as short as ours.

But more importantly, in
Australia and in England,

loan payments change
with earnings.

Payments are deducted
from paychecks

rising and falling
along with pay.

This is like the system
used in the US to collect

social security contributions
and other payroll taxes.

In England, there are no
loan payments at income

below 30 thousand and then
they're 9% of income.

So it works out
that if your annual

incomes about 50 thousand,

your payments are
about a 150 per month.

In Australia, the loan payment is

4% of all income, works
out about the same.

You don't pay until
your earnings hit

$46 thousand and then
around a $150 a month.

Again, in both countries,

the key is that loan payments

change automatically
with paychecks,

just like our payroll taxes and

income taxes do. If pay drops,

we pay less in payroll
taxes automatically.

In fact, we'd be pretty annoyed
if our hours were cut,

but our payroll taxes
stayed the same.

In the income-based
plans in the US,

payments do not
adjust automatically.

Instead, they're based on
the previous year's income.

If a borrower needs
to adjust her payment,

she's gotta fill
out an application.

The CFPB has shown
that this is often

a bumpy process that
can take months.

Borrowers cannot
apply by themselves.

Their loan servicers have to

move the application along.

Meanwhile, the student loan bills

keep coming no matter how

small the paycheck is and

millions of borrowers
end up in default.

Now some worry that
payroll withholding put

student loans above
other expenses.

Why should a student loan get

priority over food and rent?

But this is exactly what
payroll withholding prevents.

In Australia and England,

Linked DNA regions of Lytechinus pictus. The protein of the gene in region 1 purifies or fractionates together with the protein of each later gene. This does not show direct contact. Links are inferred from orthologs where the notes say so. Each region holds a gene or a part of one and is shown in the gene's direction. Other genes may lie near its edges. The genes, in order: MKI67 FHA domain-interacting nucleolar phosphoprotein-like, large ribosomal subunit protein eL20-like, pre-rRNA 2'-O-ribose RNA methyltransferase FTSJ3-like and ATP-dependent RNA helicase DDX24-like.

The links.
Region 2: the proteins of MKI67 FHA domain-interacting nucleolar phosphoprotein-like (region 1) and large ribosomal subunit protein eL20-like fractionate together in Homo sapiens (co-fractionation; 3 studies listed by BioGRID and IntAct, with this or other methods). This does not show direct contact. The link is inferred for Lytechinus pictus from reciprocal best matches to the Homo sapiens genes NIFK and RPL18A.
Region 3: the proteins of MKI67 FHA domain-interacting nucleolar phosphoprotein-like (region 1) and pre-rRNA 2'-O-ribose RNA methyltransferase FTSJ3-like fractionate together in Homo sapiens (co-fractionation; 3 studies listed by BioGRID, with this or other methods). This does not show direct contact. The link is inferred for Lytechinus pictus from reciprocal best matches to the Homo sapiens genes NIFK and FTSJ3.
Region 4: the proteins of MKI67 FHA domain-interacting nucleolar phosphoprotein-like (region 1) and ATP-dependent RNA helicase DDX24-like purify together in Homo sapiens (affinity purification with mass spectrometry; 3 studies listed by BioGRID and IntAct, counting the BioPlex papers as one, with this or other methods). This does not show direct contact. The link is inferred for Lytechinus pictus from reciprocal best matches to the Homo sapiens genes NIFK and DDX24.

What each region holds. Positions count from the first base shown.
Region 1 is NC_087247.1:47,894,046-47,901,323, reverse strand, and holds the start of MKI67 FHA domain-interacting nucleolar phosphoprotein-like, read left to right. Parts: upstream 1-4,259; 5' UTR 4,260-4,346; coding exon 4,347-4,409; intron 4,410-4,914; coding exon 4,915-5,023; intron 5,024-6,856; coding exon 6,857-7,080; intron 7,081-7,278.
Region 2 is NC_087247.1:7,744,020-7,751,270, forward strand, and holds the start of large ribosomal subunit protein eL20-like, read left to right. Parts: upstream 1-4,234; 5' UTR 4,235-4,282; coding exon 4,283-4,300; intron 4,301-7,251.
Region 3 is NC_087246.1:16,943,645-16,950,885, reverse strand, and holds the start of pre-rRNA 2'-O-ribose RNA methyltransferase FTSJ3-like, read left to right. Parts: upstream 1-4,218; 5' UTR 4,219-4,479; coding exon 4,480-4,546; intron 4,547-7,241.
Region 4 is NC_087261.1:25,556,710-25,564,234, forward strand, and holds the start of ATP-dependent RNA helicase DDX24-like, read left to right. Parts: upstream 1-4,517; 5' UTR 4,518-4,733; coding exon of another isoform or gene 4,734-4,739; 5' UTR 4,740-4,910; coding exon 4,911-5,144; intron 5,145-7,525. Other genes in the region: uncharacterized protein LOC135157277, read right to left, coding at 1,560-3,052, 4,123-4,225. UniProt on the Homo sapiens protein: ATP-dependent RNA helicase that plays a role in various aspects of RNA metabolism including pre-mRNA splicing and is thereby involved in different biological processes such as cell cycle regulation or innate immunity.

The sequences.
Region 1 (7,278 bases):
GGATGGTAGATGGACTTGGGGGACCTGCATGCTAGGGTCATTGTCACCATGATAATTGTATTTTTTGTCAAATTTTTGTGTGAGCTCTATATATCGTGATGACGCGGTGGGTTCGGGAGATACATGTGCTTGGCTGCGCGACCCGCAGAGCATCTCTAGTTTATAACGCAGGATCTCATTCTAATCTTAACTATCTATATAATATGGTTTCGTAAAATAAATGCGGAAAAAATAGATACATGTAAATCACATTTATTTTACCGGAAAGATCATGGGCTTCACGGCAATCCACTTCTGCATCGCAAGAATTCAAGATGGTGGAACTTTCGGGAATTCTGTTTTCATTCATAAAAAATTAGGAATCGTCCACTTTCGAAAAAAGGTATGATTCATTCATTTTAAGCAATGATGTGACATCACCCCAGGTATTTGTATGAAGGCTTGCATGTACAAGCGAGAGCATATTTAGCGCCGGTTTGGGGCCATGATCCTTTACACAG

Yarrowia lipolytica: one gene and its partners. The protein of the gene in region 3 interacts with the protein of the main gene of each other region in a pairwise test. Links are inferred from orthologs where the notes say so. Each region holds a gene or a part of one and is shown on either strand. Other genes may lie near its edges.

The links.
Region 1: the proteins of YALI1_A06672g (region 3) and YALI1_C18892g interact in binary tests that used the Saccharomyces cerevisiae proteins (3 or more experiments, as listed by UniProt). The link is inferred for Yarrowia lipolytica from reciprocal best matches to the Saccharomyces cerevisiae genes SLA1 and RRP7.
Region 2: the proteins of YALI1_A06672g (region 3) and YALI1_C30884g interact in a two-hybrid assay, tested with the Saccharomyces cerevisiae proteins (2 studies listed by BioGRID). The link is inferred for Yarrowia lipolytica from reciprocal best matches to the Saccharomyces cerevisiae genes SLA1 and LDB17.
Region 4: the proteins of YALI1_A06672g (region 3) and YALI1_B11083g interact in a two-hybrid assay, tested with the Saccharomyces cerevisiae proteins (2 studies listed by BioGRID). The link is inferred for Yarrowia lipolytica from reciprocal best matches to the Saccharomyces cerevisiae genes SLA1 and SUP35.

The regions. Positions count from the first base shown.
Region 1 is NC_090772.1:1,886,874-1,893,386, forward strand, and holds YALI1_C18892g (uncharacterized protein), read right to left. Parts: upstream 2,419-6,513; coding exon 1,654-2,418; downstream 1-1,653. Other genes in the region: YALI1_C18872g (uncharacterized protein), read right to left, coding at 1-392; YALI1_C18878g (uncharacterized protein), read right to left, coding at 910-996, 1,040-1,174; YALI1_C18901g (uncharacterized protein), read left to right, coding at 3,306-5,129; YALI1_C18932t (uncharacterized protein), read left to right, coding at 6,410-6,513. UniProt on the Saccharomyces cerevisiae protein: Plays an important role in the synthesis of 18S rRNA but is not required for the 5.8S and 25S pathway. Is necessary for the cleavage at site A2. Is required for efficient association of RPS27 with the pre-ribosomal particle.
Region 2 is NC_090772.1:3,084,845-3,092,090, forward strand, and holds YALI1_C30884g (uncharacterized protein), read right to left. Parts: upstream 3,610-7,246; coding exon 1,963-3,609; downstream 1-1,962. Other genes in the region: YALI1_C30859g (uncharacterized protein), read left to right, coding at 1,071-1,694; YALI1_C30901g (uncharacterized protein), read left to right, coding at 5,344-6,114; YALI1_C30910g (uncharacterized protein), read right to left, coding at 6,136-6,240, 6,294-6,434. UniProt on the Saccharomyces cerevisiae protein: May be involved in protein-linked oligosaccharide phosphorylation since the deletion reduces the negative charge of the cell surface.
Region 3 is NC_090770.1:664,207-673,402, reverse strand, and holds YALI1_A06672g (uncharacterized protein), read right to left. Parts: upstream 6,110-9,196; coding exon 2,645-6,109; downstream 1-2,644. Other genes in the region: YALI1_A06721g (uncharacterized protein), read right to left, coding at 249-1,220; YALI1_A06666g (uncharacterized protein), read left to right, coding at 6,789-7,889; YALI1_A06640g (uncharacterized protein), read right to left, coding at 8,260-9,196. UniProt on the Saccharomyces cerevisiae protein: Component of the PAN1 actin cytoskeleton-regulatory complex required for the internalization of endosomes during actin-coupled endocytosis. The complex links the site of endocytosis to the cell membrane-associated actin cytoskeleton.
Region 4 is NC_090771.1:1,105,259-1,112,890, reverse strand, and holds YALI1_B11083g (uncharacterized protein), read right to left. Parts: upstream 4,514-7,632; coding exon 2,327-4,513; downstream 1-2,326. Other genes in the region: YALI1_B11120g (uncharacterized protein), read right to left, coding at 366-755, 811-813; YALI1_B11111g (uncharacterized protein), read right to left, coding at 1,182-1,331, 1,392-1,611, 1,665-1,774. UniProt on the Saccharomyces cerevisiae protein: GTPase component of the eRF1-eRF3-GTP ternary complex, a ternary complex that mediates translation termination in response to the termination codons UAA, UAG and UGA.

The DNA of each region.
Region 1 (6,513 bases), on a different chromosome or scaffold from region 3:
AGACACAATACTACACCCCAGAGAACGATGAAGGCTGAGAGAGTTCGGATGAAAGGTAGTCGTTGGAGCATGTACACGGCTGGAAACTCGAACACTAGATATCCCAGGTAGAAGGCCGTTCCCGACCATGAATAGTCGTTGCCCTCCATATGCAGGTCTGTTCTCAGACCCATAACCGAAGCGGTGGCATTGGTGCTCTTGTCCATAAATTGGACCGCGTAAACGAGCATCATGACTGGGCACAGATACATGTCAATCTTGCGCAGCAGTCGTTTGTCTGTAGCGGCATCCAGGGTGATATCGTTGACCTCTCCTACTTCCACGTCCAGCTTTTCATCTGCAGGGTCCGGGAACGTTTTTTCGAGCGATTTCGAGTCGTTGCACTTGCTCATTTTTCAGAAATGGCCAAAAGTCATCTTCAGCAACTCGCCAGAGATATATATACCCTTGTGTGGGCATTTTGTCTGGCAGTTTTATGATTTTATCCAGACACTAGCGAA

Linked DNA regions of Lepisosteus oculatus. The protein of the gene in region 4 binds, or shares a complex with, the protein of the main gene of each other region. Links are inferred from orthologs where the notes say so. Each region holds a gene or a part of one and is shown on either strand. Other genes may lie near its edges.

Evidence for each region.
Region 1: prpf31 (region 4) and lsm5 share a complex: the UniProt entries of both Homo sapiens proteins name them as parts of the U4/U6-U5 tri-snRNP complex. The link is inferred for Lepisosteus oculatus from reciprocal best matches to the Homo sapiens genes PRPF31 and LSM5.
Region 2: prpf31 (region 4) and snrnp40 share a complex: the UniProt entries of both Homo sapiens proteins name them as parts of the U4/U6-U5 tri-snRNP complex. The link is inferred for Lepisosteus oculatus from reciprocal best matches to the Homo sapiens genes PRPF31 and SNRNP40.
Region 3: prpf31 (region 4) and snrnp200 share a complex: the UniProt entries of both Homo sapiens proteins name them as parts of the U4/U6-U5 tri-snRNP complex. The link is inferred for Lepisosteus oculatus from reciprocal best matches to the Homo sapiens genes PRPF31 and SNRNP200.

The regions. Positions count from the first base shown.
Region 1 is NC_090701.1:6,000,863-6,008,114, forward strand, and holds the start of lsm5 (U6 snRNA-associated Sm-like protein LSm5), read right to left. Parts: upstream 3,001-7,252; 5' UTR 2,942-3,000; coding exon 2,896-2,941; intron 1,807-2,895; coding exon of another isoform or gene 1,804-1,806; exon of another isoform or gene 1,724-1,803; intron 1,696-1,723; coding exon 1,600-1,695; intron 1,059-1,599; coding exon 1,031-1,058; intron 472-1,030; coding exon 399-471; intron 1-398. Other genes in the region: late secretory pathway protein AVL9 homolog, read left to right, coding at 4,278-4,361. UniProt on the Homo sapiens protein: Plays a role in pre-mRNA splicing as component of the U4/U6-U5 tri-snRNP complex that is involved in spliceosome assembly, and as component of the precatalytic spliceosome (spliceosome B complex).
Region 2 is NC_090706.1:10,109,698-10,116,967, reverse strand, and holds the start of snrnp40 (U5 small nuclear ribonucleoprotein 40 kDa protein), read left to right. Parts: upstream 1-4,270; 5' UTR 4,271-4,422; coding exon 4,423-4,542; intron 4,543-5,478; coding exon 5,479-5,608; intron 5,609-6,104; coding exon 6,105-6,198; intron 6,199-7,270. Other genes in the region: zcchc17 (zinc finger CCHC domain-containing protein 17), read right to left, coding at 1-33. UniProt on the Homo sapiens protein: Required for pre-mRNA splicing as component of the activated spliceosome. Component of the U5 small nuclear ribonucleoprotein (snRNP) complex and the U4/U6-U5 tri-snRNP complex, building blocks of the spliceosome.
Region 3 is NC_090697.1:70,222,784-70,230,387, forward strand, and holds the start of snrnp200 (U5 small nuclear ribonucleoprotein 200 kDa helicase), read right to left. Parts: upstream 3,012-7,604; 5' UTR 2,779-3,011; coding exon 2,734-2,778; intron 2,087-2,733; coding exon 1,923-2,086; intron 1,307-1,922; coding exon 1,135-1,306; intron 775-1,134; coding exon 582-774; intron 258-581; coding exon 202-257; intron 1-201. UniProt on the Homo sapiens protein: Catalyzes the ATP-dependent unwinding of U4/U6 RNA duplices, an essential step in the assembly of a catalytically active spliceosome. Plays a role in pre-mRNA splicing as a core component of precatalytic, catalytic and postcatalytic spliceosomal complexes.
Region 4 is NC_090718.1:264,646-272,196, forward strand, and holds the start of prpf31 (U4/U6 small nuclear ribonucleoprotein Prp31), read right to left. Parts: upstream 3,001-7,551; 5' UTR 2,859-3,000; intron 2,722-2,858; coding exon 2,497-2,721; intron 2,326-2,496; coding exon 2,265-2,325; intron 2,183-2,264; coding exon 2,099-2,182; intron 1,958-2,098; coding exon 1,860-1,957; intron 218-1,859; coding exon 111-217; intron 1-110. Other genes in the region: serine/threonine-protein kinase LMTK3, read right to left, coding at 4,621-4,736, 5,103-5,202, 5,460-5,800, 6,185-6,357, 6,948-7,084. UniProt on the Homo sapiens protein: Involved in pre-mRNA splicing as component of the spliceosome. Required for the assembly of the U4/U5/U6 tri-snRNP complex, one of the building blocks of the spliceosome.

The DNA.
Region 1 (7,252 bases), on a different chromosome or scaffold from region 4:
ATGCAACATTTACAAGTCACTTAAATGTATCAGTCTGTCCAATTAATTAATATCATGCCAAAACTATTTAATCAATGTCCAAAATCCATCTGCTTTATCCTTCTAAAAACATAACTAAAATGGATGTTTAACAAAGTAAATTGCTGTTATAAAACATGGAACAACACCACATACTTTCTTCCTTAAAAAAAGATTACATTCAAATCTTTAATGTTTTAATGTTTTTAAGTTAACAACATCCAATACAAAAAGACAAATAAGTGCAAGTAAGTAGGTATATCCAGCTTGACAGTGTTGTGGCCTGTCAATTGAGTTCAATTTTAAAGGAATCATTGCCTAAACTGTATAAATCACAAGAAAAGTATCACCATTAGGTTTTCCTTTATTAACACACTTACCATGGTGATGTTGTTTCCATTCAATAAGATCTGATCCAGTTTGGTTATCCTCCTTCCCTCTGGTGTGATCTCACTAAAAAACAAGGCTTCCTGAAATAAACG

when earnings dropped,

loan payments
disappear immediately.

So borrowers can devote

those shrunken paychecks
to essential needs.

This effectively acts
as social insurance

against shocks to
wages and hours.

And we actually have a system of

automatic loan payments right now

run by the federal
government. But it's brutal.

If a borrower goes into
default to the Department of

Education can collect payments

via the Treasury offset program.

Last year, this program
sees $3 billion in

federal payments
including tax refunds

like the Earned
Income Tax Credit.

And social security payments
to deceased, disabled,

and retired people and
their dependents.

For Social Security, 15 percent of the

monthly benefit gets lopped
off to pay a loan in default.

The GAO finds garnishments

are pushing Social Security
recipients below

the poverty line. We're already

doing automatic withholding
of loan payments,

but in a way that hurts the
most vulnerable people.

There are many models for
funding college in conclusion,

some advocate for free tuition,

others for a system of
targeted need-based aid.

No matter what loans are going
to be part of our system,

whether they're large or they're small,

Even in tuition-free
Sweden, students borrow.

We therefore need to make loans
and loans repayment work.

We need to overhaul a
punishing system that turns

manageable debt into
a financial disaster

for millions of
student borrowers.

Thank you and I look
forward to your questions.

Thank you.